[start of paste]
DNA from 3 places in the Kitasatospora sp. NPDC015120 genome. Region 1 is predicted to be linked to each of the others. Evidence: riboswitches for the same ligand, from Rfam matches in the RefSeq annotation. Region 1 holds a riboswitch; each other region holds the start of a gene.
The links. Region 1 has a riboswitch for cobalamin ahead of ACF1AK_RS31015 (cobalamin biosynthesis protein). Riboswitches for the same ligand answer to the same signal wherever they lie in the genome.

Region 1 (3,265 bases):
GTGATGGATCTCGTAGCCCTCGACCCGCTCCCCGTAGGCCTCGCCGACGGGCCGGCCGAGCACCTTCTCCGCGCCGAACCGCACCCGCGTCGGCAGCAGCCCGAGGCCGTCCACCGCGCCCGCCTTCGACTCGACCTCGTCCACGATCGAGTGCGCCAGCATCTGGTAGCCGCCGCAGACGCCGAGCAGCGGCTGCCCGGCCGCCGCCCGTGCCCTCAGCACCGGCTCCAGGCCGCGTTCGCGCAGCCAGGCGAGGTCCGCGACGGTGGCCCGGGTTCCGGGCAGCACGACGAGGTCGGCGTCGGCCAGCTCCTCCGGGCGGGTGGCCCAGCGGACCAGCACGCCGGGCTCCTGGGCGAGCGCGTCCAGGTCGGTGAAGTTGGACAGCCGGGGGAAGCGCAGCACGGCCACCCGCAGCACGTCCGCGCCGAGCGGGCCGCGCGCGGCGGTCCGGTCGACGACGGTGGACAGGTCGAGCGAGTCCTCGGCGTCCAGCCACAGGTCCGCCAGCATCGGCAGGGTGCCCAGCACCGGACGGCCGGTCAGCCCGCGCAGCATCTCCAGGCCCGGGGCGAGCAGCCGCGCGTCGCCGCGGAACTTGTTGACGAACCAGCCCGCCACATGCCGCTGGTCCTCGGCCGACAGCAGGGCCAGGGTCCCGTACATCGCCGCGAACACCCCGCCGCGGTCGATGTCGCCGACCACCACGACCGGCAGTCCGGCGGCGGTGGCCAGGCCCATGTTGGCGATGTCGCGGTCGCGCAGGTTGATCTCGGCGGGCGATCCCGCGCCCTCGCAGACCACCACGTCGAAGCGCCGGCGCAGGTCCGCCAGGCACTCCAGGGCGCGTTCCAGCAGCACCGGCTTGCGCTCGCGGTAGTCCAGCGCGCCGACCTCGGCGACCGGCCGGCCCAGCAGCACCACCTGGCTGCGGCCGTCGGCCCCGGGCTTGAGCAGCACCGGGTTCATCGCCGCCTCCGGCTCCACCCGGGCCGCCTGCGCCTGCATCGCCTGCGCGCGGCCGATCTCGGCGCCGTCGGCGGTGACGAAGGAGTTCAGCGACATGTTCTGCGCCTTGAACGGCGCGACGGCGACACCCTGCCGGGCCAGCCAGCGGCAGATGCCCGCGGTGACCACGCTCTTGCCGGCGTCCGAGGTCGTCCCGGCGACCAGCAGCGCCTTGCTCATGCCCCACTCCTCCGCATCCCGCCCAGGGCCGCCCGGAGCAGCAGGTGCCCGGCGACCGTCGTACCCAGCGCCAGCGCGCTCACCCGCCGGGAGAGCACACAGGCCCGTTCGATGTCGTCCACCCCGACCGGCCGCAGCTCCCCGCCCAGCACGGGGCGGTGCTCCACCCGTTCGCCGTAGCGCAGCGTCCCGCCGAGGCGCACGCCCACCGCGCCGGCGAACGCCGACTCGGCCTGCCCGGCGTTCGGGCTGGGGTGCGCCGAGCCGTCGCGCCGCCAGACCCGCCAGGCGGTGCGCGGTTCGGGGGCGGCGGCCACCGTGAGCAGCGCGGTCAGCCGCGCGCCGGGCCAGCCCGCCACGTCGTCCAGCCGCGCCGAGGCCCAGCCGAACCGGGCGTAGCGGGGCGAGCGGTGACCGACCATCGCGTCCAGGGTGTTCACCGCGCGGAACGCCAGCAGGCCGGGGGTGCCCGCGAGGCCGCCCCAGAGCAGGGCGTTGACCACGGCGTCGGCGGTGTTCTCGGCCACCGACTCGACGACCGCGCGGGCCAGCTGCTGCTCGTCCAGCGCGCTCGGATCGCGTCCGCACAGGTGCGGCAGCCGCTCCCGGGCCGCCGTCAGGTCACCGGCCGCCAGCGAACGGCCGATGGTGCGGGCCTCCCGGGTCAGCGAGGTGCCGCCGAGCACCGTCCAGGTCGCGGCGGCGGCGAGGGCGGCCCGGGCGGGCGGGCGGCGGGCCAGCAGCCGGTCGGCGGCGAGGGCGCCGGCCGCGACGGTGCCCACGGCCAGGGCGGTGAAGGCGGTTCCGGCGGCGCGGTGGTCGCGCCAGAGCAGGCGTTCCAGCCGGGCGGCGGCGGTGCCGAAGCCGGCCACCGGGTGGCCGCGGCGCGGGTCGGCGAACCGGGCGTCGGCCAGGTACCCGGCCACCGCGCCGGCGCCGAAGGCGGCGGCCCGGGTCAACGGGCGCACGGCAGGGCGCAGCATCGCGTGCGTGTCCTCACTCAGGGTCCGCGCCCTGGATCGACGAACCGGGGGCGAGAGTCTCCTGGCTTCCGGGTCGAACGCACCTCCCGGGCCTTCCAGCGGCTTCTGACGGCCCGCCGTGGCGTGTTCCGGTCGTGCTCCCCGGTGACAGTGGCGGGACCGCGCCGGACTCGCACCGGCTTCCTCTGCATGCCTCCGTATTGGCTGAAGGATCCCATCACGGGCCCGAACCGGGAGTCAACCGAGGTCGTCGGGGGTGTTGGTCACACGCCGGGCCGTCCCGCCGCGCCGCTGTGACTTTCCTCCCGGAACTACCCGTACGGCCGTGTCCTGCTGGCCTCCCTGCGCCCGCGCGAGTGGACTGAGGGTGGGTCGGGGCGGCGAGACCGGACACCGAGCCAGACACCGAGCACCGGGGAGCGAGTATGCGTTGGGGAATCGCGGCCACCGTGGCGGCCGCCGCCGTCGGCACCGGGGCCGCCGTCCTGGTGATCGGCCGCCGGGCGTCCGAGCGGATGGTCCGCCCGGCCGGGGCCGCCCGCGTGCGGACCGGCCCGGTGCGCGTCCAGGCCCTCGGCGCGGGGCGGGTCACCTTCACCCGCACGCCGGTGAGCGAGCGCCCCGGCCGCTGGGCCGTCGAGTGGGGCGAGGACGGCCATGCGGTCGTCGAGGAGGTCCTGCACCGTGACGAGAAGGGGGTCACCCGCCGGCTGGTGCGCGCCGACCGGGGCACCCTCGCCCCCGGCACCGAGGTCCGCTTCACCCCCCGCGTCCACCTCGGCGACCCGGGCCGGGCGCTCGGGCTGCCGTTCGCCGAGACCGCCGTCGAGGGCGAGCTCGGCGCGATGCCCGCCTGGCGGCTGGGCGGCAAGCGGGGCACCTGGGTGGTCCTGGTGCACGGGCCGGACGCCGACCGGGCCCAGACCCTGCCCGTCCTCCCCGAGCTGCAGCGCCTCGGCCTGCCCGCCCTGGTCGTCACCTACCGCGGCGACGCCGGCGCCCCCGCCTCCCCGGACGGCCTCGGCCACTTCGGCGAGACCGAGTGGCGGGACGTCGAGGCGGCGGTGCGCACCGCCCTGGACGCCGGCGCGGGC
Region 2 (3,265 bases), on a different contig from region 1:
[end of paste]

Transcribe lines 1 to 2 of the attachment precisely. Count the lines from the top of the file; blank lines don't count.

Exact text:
DNA from 3 places in the Kitasatospora sp. NPDC015120 genome. Region 1 is predicted to be linked to each of the others. Evidence: riboswitches for the same ligand, from Rfam matches in the RefSeq annotation. Region 1 holds a riboswitch; each other region holds the start of a gene.
The links. Region 1 has a riboswitch for cobalamin ahead of ACF1AK_RS31015 (cobalamin biosynthesis protein). Riboswitches for the same ligand answer to the same signal wherever they lie in the genome.